Submit one zipped folder with three subfolders that include the code, input, and output files from each part of the task, and that has a completed “Student Submission Form” in the main folder. Place the responses to the task prompts from each part in one PDF file for each part, and include these PDF files in the respective subfolders.
Your submission must be your original work. No more than a combined total of 30% of the submission and no more than a 10% match to any one individual source can be directly quoted or closely paraphrased from sources, even if cited correctly. Use the Turnitin Originality Report available in Taskstream as a guide for this measure of originality.
You must use the rubric to direct the creation of your submission because it provides detailed criteria that will be used to evaluate your work. Each requirement below may be evaluated by more than one rubric aspect. The rubric aspect titles may contain hyperlinks to relevant portions of the course.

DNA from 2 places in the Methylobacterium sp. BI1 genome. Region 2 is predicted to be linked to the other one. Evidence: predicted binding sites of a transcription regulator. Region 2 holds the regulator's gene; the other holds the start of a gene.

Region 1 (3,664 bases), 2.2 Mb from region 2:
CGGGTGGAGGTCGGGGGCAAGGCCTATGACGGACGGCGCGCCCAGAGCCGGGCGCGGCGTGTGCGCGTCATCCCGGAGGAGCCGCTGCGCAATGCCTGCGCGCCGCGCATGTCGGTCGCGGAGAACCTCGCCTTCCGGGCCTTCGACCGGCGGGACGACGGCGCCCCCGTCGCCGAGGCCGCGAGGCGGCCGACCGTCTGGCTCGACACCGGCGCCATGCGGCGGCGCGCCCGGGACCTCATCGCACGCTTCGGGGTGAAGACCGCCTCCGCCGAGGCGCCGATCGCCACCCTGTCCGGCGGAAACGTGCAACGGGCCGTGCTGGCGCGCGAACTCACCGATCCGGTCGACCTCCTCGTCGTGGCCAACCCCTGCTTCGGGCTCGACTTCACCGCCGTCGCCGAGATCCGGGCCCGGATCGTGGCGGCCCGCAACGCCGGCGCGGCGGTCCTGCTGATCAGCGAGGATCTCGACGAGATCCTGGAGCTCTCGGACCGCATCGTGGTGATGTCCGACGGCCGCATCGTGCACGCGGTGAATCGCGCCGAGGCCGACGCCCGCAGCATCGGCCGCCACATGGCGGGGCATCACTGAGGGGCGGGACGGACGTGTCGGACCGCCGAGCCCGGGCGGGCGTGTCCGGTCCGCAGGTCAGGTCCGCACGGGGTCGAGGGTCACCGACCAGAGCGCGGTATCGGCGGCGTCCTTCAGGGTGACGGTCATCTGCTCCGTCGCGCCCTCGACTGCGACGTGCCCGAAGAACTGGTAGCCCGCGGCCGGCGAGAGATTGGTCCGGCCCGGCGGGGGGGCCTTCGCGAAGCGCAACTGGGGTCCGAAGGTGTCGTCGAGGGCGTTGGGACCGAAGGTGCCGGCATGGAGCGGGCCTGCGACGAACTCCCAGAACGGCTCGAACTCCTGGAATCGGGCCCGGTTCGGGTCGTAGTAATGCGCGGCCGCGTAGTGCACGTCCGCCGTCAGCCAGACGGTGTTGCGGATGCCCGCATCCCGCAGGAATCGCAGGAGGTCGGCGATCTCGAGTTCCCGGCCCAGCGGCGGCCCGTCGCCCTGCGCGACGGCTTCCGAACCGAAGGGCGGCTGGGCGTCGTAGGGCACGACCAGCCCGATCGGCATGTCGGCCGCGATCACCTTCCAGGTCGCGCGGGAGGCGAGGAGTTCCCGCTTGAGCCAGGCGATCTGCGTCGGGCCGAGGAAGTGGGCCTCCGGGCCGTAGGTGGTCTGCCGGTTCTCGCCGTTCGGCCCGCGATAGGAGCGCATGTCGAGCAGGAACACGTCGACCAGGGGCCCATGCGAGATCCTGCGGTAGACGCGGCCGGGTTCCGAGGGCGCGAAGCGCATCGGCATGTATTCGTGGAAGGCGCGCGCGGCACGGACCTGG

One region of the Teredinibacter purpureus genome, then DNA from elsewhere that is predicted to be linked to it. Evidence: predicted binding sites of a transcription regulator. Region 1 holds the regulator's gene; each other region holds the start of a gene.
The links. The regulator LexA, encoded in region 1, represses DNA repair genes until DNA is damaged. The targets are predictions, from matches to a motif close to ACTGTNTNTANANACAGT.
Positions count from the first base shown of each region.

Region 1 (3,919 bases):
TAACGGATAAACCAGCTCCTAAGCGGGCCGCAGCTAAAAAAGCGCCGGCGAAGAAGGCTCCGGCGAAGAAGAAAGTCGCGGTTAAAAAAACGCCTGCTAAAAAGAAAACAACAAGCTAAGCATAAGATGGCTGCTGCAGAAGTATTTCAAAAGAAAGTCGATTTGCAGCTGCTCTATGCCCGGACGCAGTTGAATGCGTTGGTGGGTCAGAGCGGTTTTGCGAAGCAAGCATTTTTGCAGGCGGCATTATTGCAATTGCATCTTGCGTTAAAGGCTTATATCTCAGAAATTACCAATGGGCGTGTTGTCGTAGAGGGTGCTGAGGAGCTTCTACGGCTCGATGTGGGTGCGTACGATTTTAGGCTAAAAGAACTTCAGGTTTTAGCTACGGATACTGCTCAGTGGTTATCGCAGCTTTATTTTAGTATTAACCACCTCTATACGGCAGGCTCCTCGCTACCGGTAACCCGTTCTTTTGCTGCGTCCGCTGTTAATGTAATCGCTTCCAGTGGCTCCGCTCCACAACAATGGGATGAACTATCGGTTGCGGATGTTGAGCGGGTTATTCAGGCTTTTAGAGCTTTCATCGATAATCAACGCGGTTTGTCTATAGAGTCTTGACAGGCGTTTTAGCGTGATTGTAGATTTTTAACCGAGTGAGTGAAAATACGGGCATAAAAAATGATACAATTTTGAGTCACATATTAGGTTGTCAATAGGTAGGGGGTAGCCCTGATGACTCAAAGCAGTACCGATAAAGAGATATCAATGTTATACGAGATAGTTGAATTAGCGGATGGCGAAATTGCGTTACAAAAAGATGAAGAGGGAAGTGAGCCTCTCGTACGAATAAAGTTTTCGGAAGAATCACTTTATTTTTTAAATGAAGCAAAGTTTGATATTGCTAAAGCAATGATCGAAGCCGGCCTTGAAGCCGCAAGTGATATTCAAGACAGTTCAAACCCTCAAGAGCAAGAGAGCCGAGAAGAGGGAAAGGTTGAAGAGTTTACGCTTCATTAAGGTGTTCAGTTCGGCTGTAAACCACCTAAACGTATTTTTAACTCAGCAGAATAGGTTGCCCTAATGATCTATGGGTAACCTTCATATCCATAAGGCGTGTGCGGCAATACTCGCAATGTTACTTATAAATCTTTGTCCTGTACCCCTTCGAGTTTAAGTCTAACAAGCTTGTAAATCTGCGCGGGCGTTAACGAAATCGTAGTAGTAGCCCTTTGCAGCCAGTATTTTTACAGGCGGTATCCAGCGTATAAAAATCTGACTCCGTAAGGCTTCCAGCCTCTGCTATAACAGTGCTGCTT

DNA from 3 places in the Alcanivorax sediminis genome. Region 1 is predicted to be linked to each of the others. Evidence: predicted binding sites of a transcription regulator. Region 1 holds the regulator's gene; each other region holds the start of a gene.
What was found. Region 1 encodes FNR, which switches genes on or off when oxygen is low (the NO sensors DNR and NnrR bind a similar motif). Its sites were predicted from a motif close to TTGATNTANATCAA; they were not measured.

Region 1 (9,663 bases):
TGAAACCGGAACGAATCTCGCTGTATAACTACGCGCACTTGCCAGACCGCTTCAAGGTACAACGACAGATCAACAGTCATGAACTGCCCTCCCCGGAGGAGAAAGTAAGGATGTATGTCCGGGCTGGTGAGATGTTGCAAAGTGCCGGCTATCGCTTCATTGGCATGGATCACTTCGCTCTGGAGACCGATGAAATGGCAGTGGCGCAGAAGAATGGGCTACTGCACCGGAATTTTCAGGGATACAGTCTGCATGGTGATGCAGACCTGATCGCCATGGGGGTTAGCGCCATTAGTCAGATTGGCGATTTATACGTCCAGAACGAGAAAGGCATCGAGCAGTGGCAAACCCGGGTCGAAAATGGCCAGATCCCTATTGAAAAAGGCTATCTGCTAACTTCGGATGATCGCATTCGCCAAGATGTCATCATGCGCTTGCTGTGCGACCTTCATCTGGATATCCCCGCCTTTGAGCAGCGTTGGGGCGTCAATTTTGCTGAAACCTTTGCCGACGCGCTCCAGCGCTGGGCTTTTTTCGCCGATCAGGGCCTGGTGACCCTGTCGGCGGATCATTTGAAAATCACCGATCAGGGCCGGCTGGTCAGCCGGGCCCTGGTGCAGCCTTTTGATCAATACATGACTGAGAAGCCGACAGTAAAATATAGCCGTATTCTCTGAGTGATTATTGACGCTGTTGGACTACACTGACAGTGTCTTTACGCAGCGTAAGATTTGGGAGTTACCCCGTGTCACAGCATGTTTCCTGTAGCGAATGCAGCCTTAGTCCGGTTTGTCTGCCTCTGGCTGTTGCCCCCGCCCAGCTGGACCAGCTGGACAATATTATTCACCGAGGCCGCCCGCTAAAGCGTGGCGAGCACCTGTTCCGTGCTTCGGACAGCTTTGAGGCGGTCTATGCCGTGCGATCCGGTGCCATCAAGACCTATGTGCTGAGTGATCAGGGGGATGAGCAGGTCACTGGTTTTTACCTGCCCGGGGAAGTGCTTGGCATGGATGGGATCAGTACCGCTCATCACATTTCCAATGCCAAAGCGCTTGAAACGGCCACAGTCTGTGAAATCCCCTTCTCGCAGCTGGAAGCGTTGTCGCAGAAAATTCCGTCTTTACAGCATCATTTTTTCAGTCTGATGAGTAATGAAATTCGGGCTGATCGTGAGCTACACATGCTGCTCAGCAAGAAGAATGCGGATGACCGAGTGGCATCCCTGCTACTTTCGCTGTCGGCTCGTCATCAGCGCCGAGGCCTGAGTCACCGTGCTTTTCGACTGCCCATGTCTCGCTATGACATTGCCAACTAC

Part I: Python
Develop a web links scraper program in Python that extracts all of the unique web links that point out to other web pages from the HTML code of the “Current Estimates” web link and that populates them in a comma-separated values (CSV) file as absolute uniform resource indicators (URIs).
A. Explain how the Python program extracts the web links from the HTML code of the “Current Estimates” web link.
B. Explain the criteria you used to determine if a link is a locator to another HTML page. Specify the code segment that executes this action as part of your explanation.
C. Explain how the program ensures that relative links are saved as absolute URIs in the output file. Specify the code segment that executes this action as part of your explanation.
D. Explain how the program ensures that there are no duplicated links in the output file. Specify the code that executes this action as part of your explanation.
E. Provide the Python code you wrote to extractallthe unique web links from the HTML code of the “Current Estimates” web link that point out to other HTML pages.